The Follow-up Question

This weekend, I had drinks with a friend of mine who has been single for much of her adult life. She is an attractive and caring woman who is completely satisfied without a boyfriend or a husband at the young age of 29. However, there are some people who seem genuinely upset by the fact that she isn’t involved with someone, including near strangers.

A couple weeks ago a married man at a party asked if she had a boyfriend, when she said “no,” he asked the follow-up question that seems to escape the mouths of some people before they pause to realize how ridiculous it sounds, “why?” Most of the time this inquiry carries either a hint of hostility or pity; the connotations are never good.

What kind of an answer do these inquisitive individuals expect to get? “I have a fear of commitment.” “I’m an emotional mine field.” “I’m actually certifiable.” “Why? Are you available?” More often than not the honest answer is as simple as “haven’t found anyone worth committing to” or “I’m happy alone.” Still these answers are often not acceptable to those who ask why. They seem trite and contrived, no matter how accurate they may be.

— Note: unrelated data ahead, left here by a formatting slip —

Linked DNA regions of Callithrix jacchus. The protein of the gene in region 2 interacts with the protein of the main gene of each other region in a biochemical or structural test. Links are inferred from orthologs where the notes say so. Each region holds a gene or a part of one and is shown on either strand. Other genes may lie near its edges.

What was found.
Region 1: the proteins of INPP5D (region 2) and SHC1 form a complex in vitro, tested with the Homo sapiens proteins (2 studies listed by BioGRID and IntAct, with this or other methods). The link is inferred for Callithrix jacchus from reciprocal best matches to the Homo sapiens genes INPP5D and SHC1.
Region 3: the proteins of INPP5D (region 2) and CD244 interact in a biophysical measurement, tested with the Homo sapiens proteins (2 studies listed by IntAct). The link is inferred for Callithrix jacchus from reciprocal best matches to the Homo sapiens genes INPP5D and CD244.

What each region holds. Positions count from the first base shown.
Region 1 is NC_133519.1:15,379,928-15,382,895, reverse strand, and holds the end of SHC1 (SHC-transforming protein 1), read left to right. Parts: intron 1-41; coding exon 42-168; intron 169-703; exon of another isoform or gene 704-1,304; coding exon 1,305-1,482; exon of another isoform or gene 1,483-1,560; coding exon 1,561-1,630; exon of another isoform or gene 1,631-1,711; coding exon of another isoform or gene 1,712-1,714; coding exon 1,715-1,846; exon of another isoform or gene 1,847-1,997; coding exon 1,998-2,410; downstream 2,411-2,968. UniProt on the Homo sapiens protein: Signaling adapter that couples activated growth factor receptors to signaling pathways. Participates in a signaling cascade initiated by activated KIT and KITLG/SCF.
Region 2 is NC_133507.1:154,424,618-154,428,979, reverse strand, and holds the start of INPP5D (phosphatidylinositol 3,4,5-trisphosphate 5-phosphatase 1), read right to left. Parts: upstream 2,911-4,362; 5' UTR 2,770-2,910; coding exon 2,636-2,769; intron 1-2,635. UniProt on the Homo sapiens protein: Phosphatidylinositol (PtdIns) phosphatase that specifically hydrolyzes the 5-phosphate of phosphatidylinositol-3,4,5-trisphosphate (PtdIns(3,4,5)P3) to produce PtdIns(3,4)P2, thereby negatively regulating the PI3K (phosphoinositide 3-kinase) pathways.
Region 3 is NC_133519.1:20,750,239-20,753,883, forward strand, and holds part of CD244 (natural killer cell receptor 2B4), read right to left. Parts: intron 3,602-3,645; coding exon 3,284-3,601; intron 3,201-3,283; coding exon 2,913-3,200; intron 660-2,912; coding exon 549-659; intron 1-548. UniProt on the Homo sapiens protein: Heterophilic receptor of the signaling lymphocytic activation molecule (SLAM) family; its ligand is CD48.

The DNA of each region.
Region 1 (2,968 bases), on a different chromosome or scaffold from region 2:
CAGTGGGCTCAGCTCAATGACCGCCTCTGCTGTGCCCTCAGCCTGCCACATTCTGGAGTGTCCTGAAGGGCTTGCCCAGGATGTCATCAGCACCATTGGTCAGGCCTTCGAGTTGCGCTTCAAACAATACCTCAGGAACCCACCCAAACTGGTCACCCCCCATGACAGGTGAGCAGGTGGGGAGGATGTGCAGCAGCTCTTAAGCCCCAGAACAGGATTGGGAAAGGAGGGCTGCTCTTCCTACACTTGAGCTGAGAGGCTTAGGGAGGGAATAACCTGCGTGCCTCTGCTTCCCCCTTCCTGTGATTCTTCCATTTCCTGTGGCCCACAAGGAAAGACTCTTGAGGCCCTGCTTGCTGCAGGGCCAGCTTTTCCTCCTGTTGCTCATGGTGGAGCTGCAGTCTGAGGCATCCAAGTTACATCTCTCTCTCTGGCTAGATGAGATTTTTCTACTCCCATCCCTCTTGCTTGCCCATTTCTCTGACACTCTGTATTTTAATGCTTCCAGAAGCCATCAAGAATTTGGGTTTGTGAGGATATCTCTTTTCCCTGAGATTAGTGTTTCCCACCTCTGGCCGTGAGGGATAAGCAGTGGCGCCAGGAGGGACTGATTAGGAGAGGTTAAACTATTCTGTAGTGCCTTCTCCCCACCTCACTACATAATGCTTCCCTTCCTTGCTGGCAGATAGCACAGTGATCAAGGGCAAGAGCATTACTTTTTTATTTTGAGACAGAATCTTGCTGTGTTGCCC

My big question is why does there need to be a why? When I find out people I meet are married I don’t feel compelled to ask why. I don’t ask parents why they chose to have kids or demand that individuals justify their career choices. I’m sure these people don’t expect a defensive response, but it never appears as a question that stems from genuine interest. To me, it gives the impression that there is something wrong with being single and therefore it requires some sort of justification.

I don't know what the right answer is, perhaps I should check out this book, which apparently has some quippy responses to this dreaded "why?" In the mean time, a simple "because I am," will have to do.